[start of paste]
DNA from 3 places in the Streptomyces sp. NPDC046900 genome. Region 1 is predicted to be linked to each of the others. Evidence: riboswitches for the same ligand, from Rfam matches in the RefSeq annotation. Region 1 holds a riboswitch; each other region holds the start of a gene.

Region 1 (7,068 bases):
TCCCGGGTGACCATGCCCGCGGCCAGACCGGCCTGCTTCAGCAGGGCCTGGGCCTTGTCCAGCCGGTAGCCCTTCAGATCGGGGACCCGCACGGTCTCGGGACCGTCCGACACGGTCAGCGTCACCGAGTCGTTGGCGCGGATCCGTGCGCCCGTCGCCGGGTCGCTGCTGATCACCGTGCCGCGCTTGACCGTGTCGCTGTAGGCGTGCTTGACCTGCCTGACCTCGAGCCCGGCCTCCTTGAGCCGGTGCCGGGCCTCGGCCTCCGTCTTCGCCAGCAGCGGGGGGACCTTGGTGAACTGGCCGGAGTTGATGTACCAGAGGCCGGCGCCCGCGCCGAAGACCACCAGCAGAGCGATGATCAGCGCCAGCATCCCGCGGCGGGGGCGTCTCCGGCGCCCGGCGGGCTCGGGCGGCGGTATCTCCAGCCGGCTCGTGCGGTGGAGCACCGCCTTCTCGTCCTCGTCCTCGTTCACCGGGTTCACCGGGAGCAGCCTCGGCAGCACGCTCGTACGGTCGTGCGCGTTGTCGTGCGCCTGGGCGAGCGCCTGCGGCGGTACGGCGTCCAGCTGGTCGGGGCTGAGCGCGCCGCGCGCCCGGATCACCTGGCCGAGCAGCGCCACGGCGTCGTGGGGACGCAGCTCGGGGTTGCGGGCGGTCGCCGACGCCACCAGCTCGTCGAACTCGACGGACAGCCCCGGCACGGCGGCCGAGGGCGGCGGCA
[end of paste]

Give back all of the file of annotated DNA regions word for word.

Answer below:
DNA from 3 places in the Streptomyces sp. NPDC046900 genome. Region 1 is predicted to be linked to each of the others. Evidence: riboswitches for the same ligand, from Rfam matches in the RefSeq annotation. Region 1 holds a riboswitch; each other region holds the start of a gene.

Region 1 (7,068 bases):
TCCCGGGTGACCATGCCCGCGGCCAGACCGGCCTGCTTCAGCAGGGCCTGGGCCTTGTCCAGCCGGTAGCCCTTCAGATCGGGGACCCGCACGGTCTCGGGACCGTCCGACACGGTCAGCGTCACCGAGTCGTTGGCGCGGATCCGTGCGCCCGTCGCCGGGTCGCTGCTGATCACCGTGCCGCGCTTGACCGTGTCGCTGTAGGCGTGCTTGACCTGCCTGACCTCGAGCCCGGCCTCCTTGAGCCGGTGCCGGGCCTCGGCCTCCGTCTTCGCCAGCAGCGGGGGGACCTTGGTGAACTGGCCGGAGTTGATGTACCAGAGGCCGGCGCCCGCGCCGAAGACCACCAGCAGAGCGATGATCAGCGCCAGCATCCCGCGGCGGGGGCGTCTCCGGCGCCCGGCGGGCTCGGGCGGCGGTATCTCCAGCCGGCTCGTGCGGTGGAGCACCGCCTTCTCGTCCTCGTCCTCGTTCACCGGGTTCACCGGGAGCAGCCTCGGCAGCACGCTCGTACGGTCGTGCGCGTTGTCGTGCGCCTGGGCGAGCGCCTGCGGCGGTACGGCGTCCAGCTGGTCGGGGCTGAGCGCGCCGCGCGCCCGGATCACCTGGCCGAGCAGCGCCACGGCGTCGTGGGGACGCAGCTCGGGGTTGCGGGCGGTCGCCGACGCCACCAGCTCGTCGAACTCGACGGACAGCCCCGGCACGGCGGCCGAGGGCGGCGGCA